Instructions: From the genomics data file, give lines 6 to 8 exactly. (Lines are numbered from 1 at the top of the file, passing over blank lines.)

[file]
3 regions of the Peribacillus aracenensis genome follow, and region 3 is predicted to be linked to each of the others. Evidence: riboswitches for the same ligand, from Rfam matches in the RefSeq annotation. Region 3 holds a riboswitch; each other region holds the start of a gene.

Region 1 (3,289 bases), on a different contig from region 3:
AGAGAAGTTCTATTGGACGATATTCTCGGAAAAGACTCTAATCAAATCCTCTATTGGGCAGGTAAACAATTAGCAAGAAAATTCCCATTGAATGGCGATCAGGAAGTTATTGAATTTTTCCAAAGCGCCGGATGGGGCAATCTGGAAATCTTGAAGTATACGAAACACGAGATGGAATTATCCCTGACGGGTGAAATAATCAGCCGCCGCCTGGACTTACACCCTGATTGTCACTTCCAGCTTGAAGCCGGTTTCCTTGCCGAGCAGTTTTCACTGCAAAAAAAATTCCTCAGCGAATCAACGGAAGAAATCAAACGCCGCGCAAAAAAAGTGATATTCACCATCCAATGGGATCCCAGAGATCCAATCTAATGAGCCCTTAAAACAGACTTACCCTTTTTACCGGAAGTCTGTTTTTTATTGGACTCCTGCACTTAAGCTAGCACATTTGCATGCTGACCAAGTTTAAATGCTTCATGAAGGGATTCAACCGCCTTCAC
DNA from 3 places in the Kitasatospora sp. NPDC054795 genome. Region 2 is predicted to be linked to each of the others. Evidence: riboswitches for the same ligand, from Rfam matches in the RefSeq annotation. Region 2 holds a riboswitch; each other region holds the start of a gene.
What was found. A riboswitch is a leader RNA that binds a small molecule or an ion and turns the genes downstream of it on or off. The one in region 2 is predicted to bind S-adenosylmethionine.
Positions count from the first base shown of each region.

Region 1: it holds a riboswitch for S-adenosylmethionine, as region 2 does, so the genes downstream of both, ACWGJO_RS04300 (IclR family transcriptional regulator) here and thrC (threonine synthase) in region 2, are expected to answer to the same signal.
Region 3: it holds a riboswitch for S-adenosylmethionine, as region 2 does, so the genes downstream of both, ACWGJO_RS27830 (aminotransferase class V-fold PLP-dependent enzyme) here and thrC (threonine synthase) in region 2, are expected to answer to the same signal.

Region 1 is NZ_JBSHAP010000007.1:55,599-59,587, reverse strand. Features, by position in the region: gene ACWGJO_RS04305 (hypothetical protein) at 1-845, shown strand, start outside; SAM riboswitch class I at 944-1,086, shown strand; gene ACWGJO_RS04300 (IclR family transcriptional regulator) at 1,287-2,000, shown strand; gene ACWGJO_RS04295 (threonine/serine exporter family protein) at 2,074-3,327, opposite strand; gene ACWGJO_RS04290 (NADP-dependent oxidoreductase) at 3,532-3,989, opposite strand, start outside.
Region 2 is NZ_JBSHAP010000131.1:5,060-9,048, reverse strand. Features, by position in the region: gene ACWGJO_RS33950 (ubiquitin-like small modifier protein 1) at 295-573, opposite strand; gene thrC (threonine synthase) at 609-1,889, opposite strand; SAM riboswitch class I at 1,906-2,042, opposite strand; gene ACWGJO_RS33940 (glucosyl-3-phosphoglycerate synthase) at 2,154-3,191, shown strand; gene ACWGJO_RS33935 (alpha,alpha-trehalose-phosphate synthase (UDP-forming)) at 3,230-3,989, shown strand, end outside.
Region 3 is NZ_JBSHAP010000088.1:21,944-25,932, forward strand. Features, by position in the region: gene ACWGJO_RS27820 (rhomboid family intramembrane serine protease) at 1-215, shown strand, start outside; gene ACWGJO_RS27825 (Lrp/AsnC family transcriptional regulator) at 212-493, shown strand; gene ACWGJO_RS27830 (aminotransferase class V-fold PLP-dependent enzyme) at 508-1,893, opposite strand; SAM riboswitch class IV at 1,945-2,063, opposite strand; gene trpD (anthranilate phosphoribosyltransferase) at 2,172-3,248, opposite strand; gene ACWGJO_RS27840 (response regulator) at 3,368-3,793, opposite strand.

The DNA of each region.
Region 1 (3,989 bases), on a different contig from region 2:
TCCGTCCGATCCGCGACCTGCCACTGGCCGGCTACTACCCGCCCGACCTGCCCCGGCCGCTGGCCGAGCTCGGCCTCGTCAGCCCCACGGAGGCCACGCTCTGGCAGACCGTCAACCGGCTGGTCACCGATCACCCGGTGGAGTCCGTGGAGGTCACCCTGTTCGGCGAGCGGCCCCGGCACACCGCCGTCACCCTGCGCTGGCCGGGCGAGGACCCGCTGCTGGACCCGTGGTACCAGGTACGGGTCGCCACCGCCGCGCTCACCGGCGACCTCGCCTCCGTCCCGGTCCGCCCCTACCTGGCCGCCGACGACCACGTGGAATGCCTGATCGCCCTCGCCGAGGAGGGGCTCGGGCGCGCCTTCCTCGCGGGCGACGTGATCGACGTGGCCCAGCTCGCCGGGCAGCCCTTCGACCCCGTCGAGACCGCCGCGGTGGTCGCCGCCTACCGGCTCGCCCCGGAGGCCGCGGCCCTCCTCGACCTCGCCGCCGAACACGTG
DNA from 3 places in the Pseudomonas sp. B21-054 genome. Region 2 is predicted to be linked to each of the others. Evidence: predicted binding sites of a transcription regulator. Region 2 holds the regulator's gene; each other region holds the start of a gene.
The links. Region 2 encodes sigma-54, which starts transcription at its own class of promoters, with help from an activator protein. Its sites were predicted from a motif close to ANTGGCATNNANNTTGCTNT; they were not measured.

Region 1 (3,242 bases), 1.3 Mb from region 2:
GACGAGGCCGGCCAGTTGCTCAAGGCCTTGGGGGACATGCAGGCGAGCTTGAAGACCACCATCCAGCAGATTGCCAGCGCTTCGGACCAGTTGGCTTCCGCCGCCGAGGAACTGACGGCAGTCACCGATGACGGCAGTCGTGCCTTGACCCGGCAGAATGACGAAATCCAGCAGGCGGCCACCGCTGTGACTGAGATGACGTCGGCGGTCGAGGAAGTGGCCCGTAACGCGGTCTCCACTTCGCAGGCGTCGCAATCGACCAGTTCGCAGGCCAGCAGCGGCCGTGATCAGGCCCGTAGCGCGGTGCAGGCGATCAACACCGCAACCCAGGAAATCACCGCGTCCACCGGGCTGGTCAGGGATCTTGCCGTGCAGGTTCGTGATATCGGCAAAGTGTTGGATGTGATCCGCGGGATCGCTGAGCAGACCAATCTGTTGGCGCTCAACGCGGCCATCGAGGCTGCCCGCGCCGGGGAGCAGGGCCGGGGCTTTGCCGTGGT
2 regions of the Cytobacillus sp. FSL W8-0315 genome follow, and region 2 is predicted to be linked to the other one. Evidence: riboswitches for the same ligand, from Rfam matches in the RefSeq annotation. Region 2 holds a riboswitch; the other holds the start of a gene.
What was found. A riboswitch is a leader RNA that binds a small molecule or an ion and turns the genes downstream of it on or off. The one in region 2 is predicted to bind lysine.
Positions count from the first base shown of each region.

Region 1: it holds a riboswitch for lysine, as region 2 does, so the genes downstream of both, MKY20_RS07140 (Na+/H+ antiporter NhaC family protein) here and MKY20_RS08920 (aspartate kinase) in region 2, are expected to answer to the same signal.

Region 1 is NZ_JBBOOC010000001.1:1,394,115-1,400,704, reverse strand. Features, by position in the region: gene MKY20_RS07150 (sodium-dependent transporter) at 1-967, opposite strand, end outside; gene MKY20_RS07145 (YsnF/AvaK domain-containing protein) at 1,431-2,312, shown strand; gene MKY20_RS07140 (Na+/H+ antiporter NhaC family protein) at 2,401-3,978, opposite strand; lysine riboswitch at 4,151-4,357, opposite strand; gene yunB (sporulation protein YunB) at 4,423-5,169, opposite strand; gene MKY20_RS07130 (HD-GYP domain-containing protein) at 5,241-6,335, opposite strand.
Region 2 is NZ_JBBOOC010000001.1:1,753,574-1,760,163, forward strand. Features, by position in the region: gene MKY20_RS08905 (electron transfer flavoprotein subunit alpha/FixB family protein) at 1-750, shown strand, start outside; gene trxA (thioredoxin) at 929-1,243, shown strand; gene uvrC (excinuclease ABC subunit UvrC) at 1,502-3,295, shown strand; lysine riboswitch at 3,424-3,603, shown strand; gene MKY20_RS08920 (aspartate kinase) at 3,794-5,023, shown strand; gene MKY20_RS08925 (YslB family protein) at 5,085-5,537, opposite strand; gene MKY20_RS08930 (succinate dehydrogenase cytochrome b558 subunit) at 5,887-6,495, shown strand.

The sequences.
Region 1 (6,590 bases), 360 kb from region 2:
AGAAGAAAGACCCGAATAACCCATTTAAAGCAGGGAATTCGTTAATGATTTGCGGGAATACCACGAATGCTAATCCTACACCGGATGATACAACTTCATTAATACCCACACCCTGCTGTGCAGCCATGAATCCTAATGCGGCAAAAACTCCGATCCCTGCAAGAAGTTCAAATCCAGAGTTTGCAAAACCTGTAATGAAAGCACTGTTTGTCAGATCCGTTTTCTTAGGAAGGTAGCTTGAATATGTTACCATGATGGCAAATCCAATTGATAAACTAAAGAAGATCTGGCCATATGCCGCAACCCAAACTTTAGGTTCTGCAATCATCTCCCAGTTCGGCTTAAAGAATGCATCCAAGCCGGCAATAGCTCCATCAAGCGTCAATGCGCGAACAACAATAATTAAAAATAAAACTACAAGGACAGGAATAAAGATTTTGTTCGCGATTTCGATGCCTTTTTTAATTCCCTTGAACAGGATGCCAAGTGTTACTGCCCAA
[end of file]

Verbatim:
Positions count from the first base shown of each region.

Region 1: it holds a riboswitch for S-adenosylmethionine, as region 2 does, so the genes downstream of both, ACWGJO_RS04300 (IclR family transcriptional regulator) here and thrC (threonine synthase) in region 2, are expected to answer to the same signal.
Region 3: it holds a riboswitch for S-adenosylmethionine, as region 2 does, so the genes downstream of both, ACWGJO_RS27830 (aminotransferase class V-fold PLP-dependent enzyme) here and thrC (threonine synthase) in region 2, are expected to answer to the same signal.